AeroCool Vx-E – Performance Gaming Case ReviewTue, Aug 25, 2009 - 12:00 AM
AeroCool Vx-E – External Impressions
Up front the design of the intake fan first grabs your attention with a jet engine turbine appearance sporting a silver bezel being restrained by four black clamps at what would be the corner positions if the bezel were square. A black mesh grill covers the center but does not contain a dust filter.
Just above that resides the AeroCool logo which leads up to the five drive bays. The bottom bay has a cutout for a 3.5” drive or I/O panel.
If you don’t have one, no worries – just replace it with one of the other panel covers removed from installing a 5.25” bay device. When removed, the mesh bay covers reveal built-in filters to keep dust intake to a minimum.
At the very top is a narrow vent along with the power/rest buttons. This entire front plastic cover is composed of shiny black plastic and snaps off to assist in the build or cleaning.
On the right side you’ll find a blank panel that’s thin and flexible yet not flimsy. This side panel requires a screwdriver to remove the two traditional screws that hold it securely. The panel only slides forward a fraction upon attachment; it simply fits on and is screwed in place, so without the screws it would likely fall off if jostled.
The left side features the “wing” design mesh panel for allowance for bringing in cooler air to the CPU and GPU with the addition of two optional case fans. The mesh is attached via strategically placed screws. As with the right side, the left side simply fits with a slight slide although unlike the right side, the left is secured with thumbscrews for easier access without tools handy.
On the top you’ll find the power and rest buttons with blue and red LED’s, respectively, flush mounted along the front edge, and behind those resides the two USB 2.0 ports adjacent to the headphone and microphone audio ports.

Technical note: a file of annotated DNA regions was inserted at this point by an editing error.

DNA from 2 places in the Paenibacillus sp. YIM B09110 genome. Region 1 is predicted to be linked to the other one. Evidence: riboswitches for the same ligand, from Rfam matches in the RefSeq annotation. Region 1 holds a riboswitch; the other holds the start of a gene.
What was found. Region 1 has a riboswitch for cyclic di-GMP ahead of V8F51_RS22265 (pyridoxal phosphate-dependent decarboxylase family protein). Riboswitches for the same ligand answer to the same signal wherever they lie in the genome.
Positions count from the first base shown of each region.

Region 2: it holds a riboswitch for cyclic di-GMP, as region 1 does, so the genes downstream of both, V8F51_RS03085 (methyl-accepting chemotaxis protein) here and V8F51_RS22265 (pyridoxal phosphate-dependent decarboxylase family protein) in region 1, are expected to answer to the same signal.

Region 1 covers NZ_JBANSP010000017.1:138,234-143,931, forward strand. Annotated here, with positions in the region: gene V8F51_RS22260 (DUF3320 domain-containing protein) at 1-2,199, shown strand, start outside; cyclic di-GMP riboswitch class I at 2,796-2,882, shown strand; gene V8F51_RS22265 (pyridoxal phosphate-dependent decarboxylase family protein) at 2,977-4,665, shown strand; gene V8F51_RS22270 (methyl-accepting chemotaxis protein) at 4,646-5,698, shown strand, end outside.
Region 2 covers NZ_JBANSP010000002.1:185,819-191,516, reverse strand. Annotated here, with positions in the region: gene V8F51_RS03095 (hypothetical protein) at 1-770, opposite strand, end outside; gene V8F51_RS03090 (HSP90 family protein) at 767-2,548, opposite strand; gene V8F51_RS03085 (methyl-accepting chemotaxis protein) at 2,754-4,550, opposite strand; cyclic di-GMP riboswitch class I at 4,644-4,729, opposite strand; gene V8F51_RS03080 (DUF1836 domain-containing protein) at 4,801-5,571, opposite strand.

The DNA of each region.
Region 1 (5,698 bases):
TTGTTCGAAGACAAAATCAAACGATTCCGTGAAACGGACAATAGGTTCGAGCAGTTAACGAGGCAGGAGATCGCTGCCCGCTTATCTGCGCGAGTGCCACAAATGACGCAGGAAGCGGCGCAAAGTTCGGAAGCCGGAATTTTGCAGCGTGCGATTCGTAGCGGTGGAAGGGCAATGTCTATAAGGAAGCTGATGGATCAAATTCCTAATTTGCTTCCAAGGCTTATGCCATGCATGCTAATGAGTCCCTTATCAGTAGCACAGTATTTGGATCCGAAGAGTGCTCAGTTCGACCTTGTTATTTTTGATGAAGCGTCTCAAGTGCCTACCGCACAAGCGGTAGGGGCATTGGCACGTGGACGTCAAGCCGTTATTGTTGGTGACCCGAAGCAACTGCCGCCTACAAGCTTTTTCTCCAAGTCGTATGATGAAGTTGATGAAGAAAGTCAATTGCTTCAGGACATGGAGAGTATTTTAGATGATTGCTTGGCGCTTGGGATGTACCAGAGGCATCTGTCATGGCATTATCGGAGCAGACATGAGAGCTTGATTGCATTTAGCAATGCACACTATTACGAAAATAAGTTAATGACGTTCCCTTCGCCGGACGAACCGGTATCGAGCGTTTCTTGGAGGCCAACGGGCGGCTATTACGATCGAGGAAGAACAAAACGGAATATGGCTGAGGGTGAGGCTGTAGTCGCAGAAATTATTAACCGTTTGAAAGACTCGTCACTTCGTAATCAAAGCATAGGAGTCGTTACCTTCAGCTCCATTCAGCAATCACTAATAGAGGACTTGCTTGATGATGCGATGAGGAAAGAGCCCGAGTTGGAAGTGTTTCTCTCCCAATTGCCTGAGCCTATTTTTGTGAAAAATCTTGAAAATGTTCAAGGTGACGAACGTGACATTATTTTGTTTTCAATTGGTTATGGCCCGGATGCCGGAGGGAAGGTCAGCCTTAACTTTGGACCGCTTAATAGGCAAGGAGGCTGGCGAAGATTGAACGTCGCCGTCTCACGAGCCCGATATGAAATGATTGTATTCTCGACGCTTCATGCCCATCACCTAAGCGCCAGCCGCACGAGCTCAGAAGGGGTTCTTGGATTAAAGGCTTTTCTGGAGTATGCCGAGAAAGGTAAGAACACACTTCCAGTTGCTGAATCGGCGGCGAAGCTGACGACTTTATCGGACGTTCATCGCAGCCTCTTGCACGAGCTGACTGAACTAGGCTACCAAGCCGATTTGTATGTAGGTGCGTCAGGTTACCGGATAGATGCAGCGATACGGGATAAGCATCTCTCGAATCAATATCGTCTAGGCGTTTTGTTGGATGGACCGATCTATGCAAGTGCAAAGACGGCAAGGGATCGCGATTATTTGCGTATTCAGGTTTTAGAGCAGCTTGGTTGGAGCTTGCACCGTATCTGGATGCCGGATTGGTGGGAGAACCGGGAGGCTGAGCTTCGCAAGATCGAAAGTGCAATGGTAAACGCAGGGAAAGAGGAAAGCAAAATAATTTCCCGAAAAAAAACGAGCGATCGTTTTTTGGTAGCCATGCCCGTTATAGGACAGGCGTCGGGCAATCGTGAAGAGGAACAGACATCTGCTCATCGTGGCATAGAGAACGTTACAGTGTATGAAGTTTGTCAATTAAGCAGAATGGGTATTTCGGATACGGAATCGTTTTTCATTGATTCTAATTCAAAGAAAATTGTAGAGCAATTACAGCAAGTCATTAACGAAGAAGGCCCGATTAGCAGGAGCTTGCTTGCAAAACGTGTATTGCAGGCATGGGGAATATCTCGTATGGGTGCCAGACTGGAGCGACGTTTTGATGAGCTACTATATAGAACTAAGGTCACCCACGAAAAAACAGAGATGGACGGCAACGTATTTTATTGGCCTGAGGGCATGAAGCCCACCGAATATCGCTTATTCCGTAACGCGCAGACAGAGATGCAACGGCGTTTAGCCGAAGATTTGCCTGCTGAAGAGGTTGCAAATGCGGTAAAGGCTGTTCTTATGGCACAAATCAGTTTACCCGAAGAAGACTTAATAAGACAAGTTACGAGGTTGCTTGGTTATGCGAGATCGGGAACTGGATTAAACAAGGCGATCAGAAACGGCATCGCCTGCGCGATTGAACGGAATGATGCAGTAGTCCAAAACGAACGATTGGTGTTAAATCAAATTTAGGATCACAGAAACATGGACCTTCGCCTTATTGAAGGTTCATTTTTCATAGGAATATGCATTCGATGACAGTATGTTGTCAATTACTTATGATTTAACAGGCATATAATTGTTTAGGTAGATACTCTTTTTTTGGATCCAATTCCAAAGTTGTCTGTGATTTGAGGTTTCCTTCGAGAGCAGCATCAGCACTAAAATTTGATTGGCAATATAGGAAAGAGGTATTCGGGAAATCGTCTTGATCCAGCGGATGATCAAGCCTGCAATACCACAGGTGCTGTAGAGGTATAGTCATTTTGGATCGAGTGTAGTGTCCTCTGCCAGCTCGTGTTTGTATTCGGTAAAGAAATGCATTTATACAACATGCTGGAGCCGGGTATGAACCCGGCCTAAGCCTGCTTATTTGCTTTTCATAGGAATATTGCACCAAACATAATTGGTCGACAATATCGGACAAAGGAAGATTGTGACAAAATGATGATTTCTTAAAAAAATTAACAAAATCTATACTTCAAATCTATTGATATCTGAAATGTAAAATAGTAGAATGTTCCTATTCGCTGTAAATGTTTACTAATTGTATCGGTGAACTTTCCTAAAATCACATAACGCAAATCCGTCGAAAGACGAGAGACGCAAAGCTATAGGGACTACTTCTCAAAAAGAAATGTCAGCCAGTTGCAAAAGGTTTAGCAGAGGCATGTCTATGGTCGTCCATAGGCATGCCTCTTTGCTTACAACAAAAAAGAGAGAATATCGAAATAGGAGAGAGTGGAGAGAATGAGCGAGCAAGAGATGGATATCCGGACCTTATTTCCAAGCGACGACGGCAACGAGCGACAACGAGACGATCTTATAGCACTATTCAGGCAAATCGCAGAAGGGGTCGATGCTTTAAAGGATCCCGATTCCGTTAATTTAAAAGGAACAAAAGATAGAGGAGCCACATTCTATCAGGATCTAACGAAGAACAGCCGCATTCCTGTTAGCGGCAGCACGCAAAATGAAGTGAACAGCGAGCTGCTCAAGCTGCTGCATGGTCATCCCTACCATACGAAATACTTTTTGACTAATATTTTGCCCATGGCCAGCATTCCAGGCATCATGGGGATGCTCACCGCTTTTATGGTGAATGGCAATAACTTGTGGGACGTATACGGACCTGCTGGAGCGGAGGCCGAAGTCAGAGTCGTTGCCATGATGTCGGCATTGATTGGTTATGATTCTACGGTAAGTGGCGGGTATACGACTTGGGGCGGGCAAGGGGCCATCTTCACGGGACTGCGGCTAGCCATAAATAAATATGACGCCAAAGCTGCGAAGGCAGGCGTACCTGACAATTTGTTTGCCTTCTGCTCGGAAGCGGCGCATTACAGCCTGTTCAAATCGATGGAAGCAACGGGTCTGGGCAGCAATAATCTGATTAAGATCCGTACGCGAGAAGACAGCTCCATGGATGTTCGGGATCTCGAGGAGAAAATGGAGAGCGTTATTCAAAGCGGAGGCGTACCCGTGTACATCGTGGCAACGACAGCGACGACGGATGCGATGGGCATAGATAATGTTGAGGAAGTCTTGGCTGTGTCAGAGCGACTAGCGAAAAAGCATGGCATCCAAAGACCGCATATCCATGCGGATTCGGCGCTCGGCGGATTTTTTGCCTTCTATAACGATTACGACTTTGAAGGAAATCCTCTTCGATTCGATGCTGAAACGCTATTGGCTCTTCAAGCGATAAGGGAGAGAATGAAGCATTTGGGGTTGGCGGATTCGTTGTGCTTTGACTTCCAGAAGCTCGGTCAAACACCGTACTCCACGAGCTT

Towards the back of the raised panel sits the Ferrari-esque PGS “V” badge designation. No vents or other features are found along towards the back half of the top, but the top panel does snap off although I’m not sure why you would need to unless performing some devious mod.
On the back of the case, you can see that the power supply will be positioned at the bottom of the case with the motherboard above and the usual placement for a 120mm exhaust fan.
There are two ½” diameter holes for routing hoses for water cooled systems but absent are any rubber grommets or buffers between where the hose goes and the edge of the metal. They aren’t sharp edges but the metal is thin and can have a knife-like effect if the case is moved around often. Likely the diameter of the holes would need to be expanded if some protection were to be added in.
The expansion slots are covered with five semi-permanent, old-school removable cover plates which twist off the case. There are also two replaceable plates. While a more economic design, it usually ends up in uncovered slots when components are re-arranged or replaced. As such, I’m not a fan of this design and replaceable slot covers are pretty much the standard anymore.
The bottom of the case has four non-adjustable rubber feet and two roughly 120mm vented areas for the PSU to draw in cool air from below.
Again, there are no dust filters here so periodic cleaning of the PSU will be necessary to maintain optimal cooling.